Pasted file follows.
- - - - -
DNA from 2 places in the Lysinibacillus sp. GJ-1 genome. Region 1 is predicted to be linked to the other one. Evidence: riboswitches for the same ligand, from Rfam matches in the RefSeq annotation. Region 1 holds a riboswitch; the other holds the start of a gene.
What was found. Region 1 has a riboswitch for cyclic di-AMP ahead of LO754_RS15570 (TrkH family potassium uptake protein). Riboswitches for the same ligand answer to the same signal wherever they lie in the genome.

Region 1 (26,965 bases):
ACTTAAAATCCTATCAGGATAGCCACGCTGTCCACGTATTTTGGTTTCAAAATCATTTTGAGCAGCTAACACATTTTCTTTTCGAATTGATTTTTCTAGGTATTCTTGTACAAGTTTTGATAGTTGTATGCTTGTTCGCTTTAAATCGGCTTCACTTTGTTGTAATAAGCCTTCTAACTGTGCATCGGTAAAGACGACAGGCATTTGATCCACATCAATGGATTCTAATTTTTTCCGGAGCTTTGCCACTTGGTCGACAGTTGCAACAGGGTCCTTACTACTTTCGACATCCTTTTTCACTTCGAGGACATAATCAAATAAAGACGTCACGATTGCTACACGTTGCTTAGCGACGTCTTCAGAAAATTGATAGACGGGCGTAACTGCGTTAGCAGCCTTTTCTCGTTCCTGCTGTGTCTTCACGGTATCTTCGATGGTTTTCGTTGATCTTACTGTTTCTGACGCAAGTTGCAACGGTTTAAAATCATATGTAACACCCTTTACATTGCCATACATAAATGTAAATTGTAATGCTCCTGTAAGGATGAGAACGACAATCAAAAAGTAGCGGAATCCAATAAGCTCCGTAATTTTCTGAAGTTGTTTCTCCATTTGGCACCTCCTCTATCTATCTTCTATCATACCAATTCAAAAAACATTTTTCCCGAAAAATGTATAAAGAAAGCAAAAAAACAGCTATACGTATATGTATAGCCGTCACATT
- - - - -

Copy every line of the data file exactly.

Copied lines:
DNA from 2 places in the Lysinibacillus sp. GJ-1 genome. Region 1 is predicted to be linked to the other one. Evidence: riboswitches for the same ligand, from Rfam matches in the RefSeq annotation. Region 1 holds a riboswitch; the other holds the start of a gene.
What was found. Region 1 has a riboswitch for cyclic di-AMP ahead of LO754_RS15570 (TrkH family potassium uptake protein). Riboswitches for the same ligand answer to the same signal wherever they lie in the genome.

Region 1 (26,965 bases):
ACTTAAAATCCTATCAGGATAGCCACGCTGTCCACGTATTTTGGTTTCAAAATCATTTTGAGCAGCTAACACATTTTCTTTTCGAATTGATTTTTCTAGGTATTCTTGTACAAGTTTTGATAGTTGTATGCTTGTTCGCTTTAAATCGGCTTCACTTTGTTGTAATAAGCCTTCTAACTGTGCATCGGTAAAGACGACAGGCATTTGATCCACATCAATGGATTCTAATTTTTTCCGGAGCTTTGCCACTTGGTCGACAGTTGCAACAGGGTCCTTACTACTTTCGACATCCTTTTTCACTTCGAGGACATAATCAAATAAAGACGTCACGATTGCTACACGTTGCTTAGCGACGTCTTCAGAAAATTGATAGACGGGCGTAACTGCGTTAGCAGCCTTTTCTCGTTCCTGCTGTGTCTTCACGGTATCTTCGATGGTTTTCGTTGATCTTACTGTTTCTGACGCAAGTTGCAACGGTTTAAAATCATATGTAACACCCTTTACATTGCCATACATAAATGTAAATTGTAATGCTCCTGTAAGGATGAGAACGACAATCAAAAAGTAGCGGAATCCAATAAGCTCCGTAATTTTCTGAAGTTGTTTCTCCATTTGGCACCTCCTCTATCTATCTTCTATCATACCAATTCAAAAAACATTTTTCCCGAAAAATGTATAAAGAAAGCAAAAAAACAGCTATACGTATATGTATAGCCGTCACATT